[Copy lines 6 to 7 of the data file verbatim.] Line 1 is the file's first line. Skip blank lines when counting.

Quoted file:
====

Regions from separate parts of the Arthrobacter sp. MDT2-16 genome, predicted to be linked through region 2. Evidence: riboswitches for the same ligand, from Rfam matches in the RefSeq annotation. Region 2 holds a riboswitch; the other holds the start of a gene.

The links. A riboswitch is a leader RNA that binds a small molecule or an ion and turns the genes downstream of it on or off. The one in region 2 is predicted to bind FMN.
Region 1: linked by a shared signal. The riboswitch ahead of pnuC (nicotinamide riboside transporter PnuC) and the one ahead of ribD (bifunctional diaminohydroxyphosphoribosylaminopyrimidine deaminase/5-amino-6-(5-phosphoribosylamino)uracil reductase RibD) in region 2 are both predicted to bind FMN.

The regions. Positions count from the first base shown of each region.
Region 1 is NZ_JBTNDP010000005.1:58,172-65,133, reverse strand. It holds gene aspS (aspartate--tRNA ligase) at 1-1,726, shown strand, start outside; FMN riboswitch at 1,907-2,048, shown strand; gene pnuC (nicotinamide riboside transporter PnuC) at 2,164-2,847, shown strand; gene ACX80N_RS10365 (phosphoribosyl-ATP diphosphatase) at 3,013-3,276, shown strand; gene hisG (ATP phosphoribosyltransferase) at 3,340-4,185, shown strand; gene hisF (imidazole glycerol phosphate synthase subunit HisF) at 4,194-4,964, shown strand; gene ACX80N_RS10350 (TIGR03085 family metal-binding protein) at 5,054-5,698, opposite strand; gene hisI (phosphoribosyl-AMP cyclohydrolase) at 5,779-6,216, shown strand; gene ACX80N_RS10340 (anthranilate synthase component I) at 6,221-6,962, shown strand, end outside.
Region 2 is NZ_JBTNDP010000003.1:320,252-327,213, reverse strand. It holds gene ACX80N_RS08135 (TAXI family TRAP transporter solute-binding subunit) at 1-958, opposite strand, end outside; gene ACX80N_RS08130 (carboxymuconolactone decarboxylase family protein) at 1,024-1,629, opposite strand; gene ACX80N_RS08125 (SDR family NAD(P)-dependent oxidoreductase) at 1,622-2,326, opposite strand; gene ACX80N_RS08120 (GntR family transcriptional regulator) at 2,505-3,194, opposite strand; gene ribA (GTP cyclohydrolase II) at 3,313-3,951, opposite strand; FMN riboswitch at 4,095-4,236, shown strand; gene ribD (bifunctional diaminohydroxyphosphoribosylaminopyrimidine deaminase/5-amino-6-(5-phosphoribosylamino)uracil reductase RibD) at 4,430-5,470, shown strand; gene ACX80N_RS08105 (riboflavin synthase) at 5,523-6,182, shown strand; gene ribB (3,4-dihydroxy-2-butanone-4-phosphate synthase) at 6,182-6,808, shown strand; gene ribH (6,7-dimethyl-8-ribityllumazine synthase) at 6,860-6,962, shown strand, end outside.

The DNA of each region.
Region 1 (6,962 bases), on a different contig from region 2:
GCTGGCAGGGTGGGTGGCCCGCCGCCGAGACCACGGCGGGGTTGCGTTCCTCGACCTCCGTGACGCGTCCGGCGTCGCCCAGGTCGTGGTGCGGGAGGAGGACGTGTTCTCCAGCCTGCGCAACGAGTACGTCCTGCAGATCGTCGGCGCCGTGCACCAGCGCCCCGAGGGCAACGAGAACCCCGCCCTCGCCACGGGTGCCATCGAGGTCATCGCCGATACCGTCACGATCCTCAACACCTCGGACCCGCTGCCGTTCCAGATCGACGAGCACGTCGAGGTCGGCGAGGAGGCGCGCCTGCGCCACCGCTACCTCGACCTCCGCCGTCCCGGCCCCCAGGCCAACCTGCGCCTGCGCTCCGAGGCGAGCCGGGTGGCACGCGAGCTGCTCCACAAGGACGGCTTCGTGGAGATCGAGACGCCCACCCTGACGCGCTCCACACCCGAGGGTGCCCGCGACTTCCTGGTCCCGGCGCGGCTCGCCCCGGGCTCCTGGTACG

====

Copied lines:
Region 2 is NZ_JBTNDP010000003.1:320,252-327,213, reverse strand. It holds gene ACX80N_RS08135 (TAXI family TRAP transporter solute-binding subunit) at 1-958, opposite strand, end outside; gene ACX80N_RS08130 (carboxymuconolactone decarboxylase family protein) at 1,024-1,629, opposite strand; gene ACX80N_RS08125 (SDR family NAD(P)-dependent oxidoreductase) at 1,622-2,326, opposite strand; gene ACX80N_RS08120 (GntR family transcriptional regulator) at 2,505-3,194, opposite strand; gene ribA (GTP cyclohydrolase II) at 3,313-3,951, opposite strand; FMN riboswitch at 4,095-4,236, shown strand; gene ribD (bifunctional diaminohydroxyphosphoribosylaminopyrimidine deaminase/5-amino-6-(5-phosphoribosylamino)uracil reductase RibD) at 4,430-5,470, shown strand; gene ACX80N_RS08105 (riboflavin synthase) at 5,523-6,182, shown strand; gene ribB (3,4-dihydroxy-2-butanone-4-phosphate synthase) at 6,182-6,808, shown strand; gene ribH (6,7-dimethyl-8-ribityllumazine synthase) at 6,860-6,962, shown strand, end outside.

The DNA of each region.